Human Development Index
The Human Development Index (HDI) is the normalized measure of Life expectancy, Literacy, Education, standard of living, and GDP per capita. It is a Composite indicator commonly used to measure well-being within a country, especially child welfare. It is furthermore used to classify a country as developed, developing, or underdeveloped.
The index was developed in 1990 by Indian Nobel prize winner Amartya Sen and Pakistani economist Mahbub ul Haq, with help from Gustav Ranis of Yale University and Lord Meghnad Desai of the London School of Economics and has been used since by the United Nations Development Program in its annual Human Development Report. Described by Sen as a "vulgar measure", because of its limitations, it nonetheless captures wider aspects of development than pure income measures such as GDP per capita.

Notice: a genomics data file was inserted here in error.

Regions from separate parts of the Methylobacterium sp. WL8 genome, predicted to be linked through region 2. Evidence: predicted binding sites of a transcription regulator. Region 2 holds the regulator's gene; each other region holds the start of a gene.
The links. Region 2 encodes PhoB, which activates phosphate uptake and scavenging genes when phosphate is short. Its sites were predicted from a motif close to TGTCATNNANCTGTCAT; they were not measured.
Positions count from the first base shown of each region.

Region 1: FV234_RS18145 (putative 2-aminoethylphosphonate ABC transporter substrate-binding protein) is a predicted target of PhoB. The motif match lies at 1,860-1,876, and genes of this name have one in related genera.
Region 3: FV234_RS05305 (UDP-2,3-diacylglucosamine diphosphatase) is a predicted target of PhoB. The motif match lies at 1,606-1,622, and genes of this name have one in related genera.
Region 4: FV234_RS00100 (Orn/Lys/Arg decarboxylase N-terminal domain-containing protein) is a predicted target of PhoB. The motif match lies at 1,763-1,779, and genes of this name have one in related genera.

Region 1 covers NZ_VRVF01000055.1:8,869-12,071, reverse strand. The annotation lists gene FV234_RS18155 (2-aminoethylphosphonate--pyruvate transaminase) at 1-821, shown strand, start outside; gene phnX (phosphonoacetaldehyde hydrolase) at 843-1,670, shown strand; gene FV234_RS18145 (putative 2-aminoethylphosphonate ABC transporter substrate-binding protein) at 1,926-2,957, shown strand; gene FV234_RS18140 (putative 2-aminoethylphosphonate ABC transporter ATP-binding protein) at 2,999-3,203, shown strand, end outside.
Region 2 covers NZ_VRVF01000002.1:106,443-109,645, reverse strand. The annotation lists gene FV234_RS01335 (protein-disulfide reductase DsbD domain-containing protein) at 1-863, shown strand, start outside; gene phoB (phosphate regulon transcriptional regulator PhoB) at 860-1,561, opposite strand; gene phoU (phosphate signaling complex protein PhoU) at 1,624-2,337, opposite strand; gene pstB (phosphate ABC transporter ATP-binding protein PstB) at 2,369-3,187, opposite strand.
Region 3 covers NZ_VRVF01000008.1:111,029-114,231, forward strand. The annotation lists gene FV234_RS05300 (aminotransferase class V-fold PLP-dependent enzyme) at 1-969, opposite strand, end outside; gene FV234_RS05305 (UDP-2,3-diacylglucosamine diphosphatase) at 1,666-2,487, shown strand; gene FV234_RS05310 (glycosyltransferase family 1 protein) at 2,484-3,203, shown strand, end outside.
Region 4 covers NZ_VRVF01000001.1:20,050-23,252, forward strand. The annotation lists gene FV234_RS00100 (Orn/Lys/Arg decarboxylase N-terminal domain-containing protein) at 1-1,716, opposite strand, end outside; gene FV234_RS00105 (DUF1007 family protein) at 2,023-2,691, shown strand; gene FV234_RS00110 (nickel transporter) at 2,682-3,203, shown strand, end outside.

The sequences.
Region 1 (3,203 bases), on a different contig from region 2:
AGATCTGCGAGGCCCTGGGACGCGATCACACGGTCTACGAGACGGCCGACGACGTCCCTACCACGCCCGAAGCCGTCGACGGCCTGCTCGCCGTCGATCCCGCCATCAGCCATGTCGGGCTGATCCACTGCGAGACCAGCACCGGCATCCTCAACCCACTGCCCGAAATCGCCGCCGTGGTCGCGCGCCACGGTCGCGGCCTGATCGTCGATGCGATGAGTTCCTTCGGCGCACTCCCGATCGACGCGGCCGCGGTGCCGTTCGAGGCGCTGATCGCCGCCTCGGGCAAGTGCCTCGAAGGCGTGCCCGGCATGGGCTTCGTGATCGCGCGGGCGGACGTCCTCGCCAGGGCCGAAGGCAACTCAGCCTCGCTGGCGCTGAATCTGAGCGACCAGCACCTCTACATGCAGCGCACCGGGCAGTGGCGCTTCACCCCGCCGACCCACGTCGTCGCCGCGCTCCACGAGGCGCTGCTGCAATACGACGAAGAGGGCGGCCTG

What does the HDI measure?
The HDI measures the average achievements in a country in three basic dimensions of human development:
- A long and healthy life, as measured by Life expectancy at birth.
- Knowledge and education, as measured by the adult Literacy rate (with two-thirds weighting) and the combined primary, secondary, and tertiary Gross enrollment ratio (with one-third weighting).
- A decent standard of living, as measured by the log of gross domestic product (GDP) per capita at purchasing power parity (PPP) in US$.
Each year, UN member states are listed and ranked according to these measures. An alternative measure, focusing on the amount of poverty in a country, is the Human Poverty Index.